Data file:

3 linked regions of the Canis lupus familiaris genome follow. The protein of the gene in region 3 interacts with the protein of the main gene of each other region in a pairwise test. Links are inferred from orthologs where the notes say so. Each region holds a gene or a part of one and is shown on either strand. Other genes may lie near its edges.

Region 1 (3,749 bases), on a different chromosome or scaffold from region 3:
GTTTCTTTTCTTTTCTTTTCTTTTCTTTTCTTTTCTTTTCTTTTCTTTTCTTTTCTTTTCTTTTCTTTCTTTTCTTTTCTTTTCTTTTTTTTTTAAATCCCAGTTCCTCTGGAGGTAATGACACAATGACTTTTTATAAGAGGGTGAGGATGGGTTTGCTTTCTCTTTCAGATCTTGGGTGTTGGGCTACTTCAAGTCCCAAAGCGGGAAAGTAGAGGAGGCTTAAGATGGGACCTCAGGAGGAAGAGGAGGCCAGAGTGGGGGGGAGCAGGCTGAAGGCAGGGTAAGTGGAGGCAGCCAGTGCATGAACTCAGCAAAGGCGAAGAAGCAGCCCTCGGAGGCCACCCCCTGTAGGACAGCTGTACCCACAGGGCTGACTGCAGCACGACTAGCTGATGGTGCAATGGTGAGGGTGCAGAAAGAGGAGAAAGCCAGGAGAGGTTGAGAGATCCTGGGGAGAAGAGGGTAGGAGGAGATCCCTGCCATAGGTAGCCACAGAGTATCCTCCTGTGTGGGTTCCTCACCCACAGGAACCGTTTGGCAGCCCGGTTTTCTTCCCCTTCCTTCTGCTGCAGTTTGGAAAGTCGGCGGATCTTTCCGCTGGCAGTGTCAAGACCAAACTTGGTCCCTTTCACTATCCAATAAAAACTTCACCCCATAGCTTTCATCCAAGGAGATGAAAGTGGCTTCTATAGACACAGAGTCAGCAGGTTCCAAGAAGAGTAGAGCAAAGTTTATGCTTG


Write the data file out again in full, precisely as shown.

3 linked regions of the Canis lupus familiaris genome follow. The protein of the gene in region 3 interacts with the protein of the main gene of each other region in a pairwise test. Links are inferred from orthologs where the notes say so. Each region holds a gene or a part of one and is shown on either strand. Other genes may lie near its edges.

Region 1 (3,749 bases), on a different chromosome or scaffold from region 3:
GTTTCTTTTCTTTTCTTTTCTTTTCTTTTCTTTTCTTTTCTTTTCTTTTCTTTTCTTTTCTTTTCTTTCTTTTCTTTTCTTTTCTTTTTTTTTTAAATCCCAGTTCCTCTGGAGGTAATGACACAATGACTTTTTATAAGAGGGTGAGGATGGGTTTGCTTTCTCTTTCAGATCTTGGGTGTTGGGCTACTTCAAGTCCCAAAGCGGGAAAGTAGAGGAGGCTTAAGATGGGACCTCAGGAGGAAGAGGAGGCCAGAGTGGGGGGGAGCAGGCTGAAGGCAGGGTAAGTGGAGGCAGCCAGTGCATGAACTCAGCAAAGGCGAAGAAGCAGCCCTCGGAGGCCACCCCCTGTAGGACAGCTGTACCCACAGGGCTGACTGCAGCACGACTAGCTGATGGTGCAATGGTGAGGGTGCAGAAAGAGGAGAAAGCCAGGAGAGGTTGAGAGATCCTGGGGAGAAGAGGGTAGGAGGAGATCCCTGCCATAGGTAGCCACAGAGTATCCTCCTGTGTGGGTTCCTCACCCACAGGAACCGTTTGGCAGCCCGGTTTTCTTCCCCTTCCTTCTGCTGCAGTTTGGAAAGTCGGCGGATCTTTCCGCTGGCAGTGTCAAGACCAAACTTGGTCCCTTTCACTATCCAATAAAAACTTCACCCCATAGCTTTCATCCAAGGAGATGAAAGTGGCTTCTATAGACACAGAGTCAGCAGGTTCCAAGAAGAGTAGAGCAAAGTTTATGCTTG